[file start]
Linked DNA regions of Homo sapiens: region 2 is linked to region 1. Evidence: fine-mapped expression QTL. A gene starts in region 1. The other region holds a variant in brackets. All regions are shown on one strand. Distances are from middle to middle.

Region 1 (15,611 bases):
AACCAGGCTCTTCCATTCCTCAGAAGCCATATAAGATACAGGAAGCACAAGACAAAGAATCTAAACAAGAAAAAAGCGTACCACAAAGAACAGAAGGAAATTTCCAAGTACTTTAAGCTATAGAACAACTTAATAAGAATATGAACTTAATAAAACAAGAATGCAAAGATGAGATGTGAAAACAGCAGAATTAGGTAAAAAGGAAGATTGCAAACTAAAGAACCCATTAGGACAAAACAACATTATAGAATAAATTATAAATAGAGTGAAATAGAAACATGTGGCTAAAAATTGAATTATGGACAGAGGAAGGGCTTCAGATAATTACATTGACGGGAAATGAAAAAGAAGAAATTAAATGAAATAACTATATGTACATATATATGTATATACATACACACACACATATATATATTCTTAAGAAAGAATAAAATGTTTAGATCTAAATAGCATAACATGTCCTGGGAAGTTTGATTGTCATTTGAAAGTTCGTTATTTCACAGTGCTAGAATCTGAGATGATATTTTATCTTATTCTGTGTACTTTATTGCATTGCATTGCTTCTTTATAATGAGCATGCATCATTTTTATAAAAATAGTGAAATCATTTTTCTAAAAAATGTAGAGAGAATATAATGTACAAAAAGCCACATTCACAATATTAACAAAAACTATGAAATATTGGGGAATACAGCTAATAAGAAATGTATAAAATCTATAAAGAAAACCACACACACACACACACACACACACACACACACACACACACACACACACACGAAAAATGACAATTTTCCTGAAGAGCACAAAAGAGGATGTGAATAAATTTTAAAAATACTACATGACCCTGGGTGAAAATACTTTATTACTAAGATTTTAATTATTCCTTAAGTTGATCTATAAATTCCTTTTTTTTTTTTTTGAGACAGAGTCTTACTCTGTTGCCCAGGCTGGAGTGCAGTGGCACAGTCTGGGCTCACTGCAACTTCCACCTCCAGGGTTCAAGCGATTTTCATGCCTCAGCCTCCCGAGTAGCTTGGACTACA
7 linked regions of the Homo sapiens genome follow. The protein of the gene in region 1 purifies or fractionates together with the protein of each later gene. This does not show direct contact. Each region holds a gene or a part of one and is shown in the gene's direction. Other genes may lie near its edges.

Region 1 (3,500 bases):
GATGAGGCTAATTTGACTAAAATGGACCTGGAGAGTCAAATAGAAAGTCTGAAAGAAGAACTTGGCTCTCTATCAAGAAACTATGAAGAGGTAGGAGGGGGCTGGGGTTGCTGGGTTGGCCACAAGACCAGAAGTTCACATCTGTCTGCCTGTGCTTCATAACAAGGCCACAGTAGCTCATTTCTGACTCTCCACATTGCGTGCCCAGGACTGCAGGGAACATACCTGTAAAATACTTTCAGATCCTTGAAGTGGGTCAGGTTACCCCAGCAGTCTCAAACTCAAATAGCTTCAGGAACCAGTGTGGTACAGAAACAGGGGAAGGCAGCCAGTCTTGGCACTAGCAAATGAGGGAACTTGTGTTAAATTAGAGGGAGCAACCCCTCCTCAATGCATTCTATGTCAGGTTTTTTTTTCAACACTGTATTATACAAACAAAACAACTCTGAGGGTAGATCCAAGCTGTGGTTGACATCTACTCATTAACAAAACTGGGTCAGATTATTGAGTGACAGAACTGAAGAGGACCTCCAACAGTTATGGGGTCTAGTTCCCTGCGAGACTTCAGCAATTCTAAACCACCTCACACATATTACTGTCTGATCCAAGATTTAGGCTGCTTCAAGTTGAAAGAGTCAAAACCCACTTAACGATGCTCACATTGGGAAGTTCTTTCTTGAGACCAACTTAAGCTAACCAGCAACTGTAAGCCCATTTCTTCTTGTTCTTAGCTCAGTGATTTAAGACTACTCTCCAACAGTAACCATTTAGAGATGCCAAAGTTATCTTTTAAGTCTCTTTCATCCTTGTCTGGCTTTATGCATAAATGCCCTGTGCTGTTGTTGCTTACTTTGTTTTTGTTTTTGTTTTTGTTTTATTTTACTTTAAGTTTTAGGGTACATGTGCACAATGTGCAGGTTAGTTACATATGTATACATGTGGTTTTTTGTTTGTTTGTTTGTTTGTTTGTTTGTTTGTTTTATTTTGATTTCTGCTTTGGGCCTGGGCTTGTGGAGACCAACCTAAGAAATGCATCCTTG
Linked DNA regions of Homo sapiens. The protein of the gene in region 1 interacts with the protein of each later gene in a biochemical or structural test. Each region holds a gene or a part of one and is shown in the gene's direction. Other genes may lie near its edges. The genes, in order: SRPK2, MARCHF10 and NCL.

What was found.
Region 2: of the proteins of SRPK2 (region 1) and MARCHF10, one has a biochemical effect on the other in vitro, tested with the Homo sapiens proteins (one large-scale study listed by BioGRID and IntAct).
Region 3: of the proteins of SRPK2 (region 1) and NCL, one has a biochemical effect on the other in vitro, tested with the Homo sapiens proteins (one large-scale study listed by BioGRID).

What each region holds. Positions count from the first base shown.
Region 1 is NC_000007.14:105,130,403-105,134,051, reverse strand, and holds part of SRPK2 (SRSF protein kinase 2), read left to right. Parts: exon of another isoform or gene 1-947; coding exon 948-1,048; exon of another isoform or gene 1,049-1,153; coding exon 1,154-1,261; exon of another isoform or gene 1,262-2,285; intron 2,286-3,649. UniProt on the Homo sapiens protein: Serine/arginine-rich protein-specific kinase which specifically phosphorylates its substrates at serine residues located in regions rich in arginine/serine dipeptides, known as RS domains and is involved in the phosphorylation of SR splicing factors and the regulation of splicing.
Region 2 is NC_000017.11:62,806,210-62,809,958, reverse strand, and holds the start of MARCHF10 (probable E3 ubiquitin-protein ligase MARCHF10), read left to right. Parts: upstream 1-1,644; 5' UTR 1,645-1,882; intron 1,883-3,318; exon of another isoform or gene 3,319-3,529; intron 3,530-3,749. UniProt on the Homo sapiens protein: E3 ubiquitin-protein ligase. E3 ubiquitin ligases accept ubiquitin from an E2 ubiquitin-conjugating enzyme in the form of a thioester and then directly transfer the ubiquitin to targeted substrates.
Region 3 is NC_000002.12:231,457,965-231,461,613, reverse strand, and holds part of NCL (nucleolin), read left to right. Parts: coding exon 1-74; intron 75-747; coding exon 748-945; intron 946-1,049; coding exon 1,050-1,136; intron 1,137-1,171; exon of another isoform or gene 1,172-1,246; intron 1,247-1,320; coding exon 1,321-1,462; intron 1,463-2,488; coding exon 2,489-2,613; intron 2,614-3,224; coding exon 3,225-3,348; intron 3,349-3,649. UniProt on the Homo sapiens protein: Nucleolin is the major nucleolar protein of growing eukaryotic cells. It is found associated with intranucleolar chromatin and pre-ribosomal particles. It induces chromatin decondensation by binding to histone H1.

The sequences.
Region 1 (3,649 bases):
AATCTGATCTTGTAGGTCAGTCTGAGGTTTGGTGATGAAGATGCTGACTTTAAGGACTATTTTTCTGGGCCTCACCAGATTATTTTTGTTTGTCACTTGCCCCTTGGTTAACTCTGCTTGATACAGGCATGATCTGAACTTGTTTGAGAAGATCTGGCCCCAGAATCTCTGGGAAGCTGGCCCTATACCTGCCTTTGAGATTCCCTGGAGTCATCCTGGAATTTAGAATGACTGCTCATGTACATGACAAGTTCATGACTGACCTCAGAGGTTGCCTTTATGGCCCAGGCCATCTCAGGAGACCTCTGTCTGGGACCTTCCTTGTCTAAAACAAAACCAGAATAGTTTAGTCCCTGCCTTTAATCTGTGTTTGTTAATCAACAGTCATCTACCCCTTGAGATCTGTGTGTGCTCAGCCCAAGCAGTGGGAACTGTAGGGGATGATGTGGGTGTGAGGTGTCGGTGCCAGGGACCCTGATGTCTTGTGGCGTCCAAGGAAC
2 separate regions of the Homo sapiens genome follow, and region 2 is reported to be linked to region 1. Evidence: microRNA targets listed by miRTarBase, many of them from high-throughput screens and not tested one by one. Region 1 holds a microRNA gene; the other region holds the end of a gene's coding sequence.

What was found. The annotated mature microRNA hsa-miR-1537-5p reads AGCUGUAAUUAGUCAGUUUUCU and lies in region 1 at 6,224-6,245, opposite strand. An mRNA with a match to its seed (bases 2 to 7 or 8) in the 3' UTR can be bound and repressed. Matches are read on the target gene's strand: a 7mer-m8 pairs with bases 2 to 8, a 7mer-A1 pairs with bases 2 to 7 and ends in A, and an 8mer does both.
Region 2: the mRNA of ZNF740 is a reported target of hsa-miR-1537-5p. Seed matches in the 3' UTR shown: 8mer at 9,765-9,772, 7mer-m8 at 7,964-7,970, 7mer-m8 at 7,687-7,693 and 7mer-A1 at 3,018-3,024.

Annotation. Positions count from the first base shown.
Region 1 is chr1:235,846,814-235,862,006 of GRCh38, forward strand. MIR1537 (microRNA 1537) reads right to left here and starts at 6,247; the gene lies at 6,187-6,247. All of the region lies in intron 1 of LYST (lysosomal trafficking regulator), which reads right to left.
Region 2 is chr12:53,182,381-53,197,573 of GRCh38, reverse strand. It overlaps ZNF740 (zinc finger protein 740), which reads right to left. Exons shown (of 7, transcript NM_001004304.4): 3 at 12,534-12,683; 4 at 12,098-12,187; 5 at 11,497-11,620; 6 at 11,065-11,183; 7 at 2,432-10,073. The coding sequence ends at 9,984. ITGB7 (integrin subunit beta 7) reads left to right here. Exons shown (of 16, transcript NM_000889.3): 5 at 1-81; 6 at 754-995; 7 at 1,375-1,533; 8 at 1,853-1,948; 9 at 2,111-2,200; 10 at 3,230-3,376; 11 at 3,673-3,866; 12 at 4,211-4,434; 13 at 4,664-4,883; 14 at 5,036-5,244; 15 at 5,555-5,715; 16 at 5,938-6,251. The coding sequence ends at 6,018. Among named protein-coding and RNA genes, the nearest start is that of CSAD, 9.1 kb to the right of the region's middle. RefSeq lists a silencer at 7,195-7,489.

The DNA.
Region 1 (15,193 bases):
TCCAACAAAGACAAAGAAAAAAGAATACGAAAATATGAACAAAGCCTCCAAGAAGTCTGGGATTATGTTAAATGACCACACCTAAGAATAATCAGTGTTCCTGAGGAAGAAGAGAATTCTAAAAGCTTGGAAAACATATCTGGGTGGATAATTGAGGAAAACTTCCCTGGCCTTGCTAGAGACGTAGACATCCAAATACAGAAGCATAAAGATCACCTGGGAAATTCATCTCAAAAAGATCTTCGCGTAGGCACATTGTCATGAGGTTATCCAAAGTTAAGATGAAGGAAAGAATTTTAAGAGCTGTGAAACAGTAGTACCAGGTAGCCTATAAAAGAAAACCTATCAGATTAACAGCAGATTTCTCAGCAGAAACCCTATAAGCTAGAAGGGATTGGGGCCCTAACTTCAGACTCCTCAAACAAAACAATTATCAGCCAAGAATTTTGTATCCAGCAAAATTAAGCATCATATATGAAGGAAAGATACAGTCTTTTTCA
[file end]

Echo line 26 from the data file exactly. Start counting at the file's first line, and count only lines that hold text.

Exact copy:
TCCAACAAAGACAAAGAAAAAAGAATACGAAAATATGAACAAAGCCTCCAAGAAGTCTGGGATTATGTTAAATGACCACACCTAAGAATAATCAGTGTTCCTGAGGAAGAAGAGAATTCTAAAAGCTTGGAAAACATATCTGGGTGGATAATTGAGGAAAACTTCCCTGGCCTTGCTAGAGACGTAGACATCCAAATACAGAAGCATAAAGATCACCTGGGAAATTCATCTCAAAAAGATCTTCGCGTAGGCACATTGTCATGAGGTTATCCAAAGTTAAGATGAAGGAAAGAATTTTAAGAGCTGTGAAACAGTAGTACCAGGTAGCCTATAAAAGAAAACCTATCAGATTAACAGCAGATTTCTCAGCAGAAACCCTATAAGCTAGAAGGGATTGGGGCCCTAACTTCAGACTCCTCAAACAAAACAATTATCAGCCAAGAATTTTGTATCCAGCAAAATTAAGCATCATATATGAAGGAAAGATACAGTCTTTTTCA